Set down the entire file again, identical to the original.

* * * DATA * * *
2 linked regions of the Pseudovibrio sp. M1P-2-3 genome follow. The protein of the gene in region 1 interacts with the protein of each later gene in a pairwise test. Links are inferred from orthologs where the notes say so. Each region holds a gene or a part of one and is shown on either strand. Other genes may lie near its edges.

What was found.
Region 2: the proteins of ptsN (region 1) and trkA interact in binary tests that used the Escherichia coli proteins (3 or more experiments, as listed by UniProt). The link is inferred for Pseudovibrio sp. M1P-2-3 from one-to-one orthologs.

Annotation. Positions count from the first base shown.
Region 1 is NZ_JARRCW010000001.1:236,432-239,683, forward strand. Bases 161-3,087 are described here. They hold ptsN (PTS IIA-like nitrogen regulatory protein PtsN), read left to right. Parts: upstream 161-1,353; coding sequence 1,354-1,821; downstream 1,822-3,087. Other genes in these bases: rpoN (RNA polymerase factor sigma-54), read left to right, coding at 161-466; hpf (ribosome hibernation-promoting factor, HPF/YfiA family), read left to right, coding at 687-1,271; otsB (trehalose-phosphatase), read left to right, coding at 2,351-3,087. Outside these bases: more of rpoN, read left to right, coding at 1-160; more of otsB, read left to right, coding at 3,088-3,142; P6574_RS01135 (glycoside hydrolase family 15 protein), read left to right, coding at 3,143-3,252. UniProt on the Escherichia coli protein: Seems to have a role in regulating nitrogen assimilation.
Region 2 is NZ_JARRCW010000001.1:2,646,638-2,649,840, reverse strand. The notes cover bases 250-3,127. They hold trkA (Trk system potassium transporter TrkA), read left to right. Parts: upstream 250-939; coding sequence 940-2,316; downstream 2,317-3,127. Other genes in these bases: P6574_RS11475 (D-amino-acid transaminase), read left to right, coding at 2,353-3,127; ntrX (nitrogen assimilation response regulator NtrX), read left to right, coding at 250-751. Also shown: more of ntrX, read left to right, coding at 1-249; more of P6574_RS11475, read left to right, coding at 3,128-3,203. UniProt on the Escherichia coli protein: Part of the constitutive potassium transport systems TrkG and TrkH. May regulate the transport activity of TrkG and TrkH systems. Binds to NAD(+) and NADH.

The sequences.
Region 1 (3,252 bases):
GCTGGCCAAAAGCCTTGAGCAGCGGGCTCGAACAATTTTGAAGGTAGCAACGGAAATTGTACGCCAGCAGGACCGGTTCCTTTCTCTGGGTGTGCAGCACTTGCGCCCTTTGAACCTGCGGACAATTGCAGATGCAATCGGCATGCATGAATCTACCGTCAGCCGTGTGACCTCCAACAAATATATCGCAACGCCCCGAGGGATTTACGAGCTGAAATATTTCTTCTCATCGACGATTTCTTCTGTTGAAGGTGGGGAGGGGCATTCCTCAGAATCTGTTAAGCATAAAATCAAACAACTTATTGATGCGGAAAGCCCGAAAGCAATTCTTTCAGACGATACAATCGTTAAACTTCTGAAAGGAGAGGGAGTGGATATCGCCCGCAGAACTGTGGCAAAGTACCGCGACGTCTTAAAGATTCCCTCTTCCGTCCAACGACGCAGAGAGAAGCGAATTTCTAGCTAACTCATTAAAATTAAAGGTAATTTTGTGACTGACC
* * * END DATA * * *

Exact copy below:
2 linked regions of the Pseudovibrio sp. M1P-2-3 genome follow. The protein of the gene in region 1 interacts with the protein of each later gene in a pairwise test. Links are inferred from orthologs where the notes say so. Each region holds a gene or a part of one and is shown on either strand. Other genes may lie near its edges.

What was found.
Region 2: the proteins of ptsN (region 1) and trkA interact in binary tests that used the Escherichia coli proteins (3 or more experiments, as listed by UniProt). The link is inferred for Pseudovibrio sp. M1P-2-3 from one-to-one orthologs.

Annotation. Positions count from the first base shown.
Region 1 is NZ_JARRCW010000001.1:236,432-239,683, forward strand. Bases 161-3,087 are described here. They hold ptsN (PTS IIA-like nitrogen regulatory protein PtsN), read left to right. Parts: upstream 161-1,353; coding sequence 1,354-1,821; downstream 1,822-3,087. Other genes in these bases: rpoN (RNA polymerase factor sigma-54), read left to right, coding at 161-466; hpf (ribosome hibernation-promoting factor, HPF/YfiA family), read left to right, coding at 687-1,271; otsB (trehalose-phosphatase), read left to right, coding at 2,351-3,087. Outside these bases: more of rpoN, read left to right, coding at 1-160; more of otsB, read left to right, coding at 3,088-3,142; P6574_RS01135 (glycoside hydrolase family 15 protein), read left to right, coding at 3,143-3,252. UniProt on the Escherichia coli protein: Seems to have a role in regulating nitrogen assimilation.
Region 2 is NZ_JARRCW010000001.1:2,646,638-2,649,840, reverse strand. The notes cover bases 250-3,127. They hold trkA (Trk system potassium transporter TrkA), read left to right. Parts: upstream 250-939; coding sequence 940-2,316; downstream 2,317-3,127. Other genes in these bases: P6574_RS11475 (D-amino-acid transaminase), read left to right, coding at 2,353-3,127; ntrX (nitrogen assimilation response regulator NtrX), read left to right, coding at 250-751. Also shown: more of ntrX, read left to right, coding at 1-249; more of P6574_RS11475, read left to right, coding at 3,128-3,203. UniProt on the Escherichia coli protein: Part of the constitutive potassium transport systems TrkG and TrkH. May regulate the transport activity of TrkG and TrkH systems. Binds to NAD(+) and NADH.

The sequences.
Region 1 (3,252 bases):
GCTGGCCAAAAGCCTTGAGCAGCGGGCTCGAACAATTTTGAAGGTAGCAACGGAAATTGTACGCCAGCAGGACCGGTTCCTTTCTCTGGGTGTGCAGCACTTGCGCCCTTTGAACCTGCGGACAATTGCAGATGCAATCGGCATGCATGAATCTACCGTCAGCCGTGTGACCTCCAACAAATATATCGCAACGCCCCGAGGGATTTACGAGCTGAAATATTTCTTCTCATCGACGATTTCTTCTGTTGAAGGTGGGGAGGGGCATTCCTCAGAATCTGTTAAGCATAAAATCAAACAACTTATTGATGCGGAAAGCCCGAAAGCAATTCTTTCAGACGATACAATCGTTAAACTTCTGAAAGGAGAGGGAGTGGATATCGCCCGCAGAACTGTGGCAAAGTACCGCGACGTCTTAAAGATTCCCTCTTCCGTCCAACGACGCAGAGAGAAGCGAATTTCTAGCTAACTCATTAAAATTAAAGGTAATTTTGTGACTGACC